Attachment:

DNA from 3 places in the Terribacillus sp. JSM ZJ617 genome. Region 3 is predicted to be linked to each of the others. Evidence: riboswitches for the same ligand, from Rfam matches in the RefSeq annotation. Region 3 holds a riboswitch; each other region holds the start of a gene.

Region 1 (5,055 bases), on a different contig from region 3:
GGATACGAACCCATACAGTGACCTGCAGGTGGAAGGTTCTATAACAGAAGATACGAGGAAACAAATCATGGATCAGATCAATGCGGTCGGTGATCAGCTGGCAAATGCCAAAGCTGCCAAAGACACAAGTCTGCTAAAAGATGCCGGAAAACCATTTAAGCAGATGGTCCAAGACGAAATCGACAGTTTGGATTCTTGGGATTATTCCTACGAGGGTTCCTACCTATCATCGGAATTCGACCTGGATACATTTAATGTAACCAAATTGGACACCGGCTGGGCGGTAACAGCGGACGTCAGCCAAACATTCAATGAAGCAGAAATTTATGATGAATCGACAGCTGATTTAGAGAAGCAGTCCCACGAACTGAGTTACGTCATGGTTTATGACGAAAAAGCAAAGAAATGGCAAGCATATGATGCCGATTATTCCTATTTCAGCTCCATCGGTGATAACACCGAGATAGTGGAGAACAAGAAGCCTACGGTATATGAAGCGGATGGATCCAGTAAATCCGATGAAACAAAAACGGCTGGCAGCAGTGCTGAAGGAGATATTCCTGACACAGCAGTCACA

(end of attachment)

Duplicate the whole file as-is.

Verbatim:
DNA from 3 places in the Terribacillus sp. JSM ZJ617 genome. Region 3 is predicted to be linked to each of the others. Evidence: riboswitches for the same ligand, from Rfam matches in the RefSeq annotation. Region 3 holds a riboswitch; each other region holds the start of a gene.

Region 1 (5,055 bases), on a different contig from region 3:
GGATACGAACCCATACAGTGACCTGCAGGTGGAAGGTTCTATAACAGAAGATACGAGGAAACAAATCATGGATCAGATCAATGCGGTCGGTGATCAGCTGGCAAATGCCAAAGCTGCCAAAGACACAAGTCTGCTAAAAGATGCCGGAAAACCATTTAAGCAGATGGTCCAAGACGAAATCGACAGTTTGGATTCTTGGGATTATTCCTACGAGGGTTCCTACCTATCATCGGAATTCGACCTGGATACATTTAATGTAACCAAATTGGACACCGGCTGGGCGGTAACAGCGGACGTCAGCCAAACATTCAATGAAGCAGAAATTTATGATGAATCGACAGCTGATTTAGAGAAGCAGTCCCACGAACTGAGTTACGTCATGGTTTATGACGAAAAAGCAAAGAAATGGCAAGCATATGATGCCGATTATTCCTATTTCAGCTCCATCGGTGATAACACCGAGATAGTGGAGAACAAGAAGCCTACGGTATATGAAGCGGATGGATCCAGTAAATCCGATGAAACAAAAACGGCTGGCAGCAGTGCTGAAGGAGATATTCCTGACACAGCAGTCACA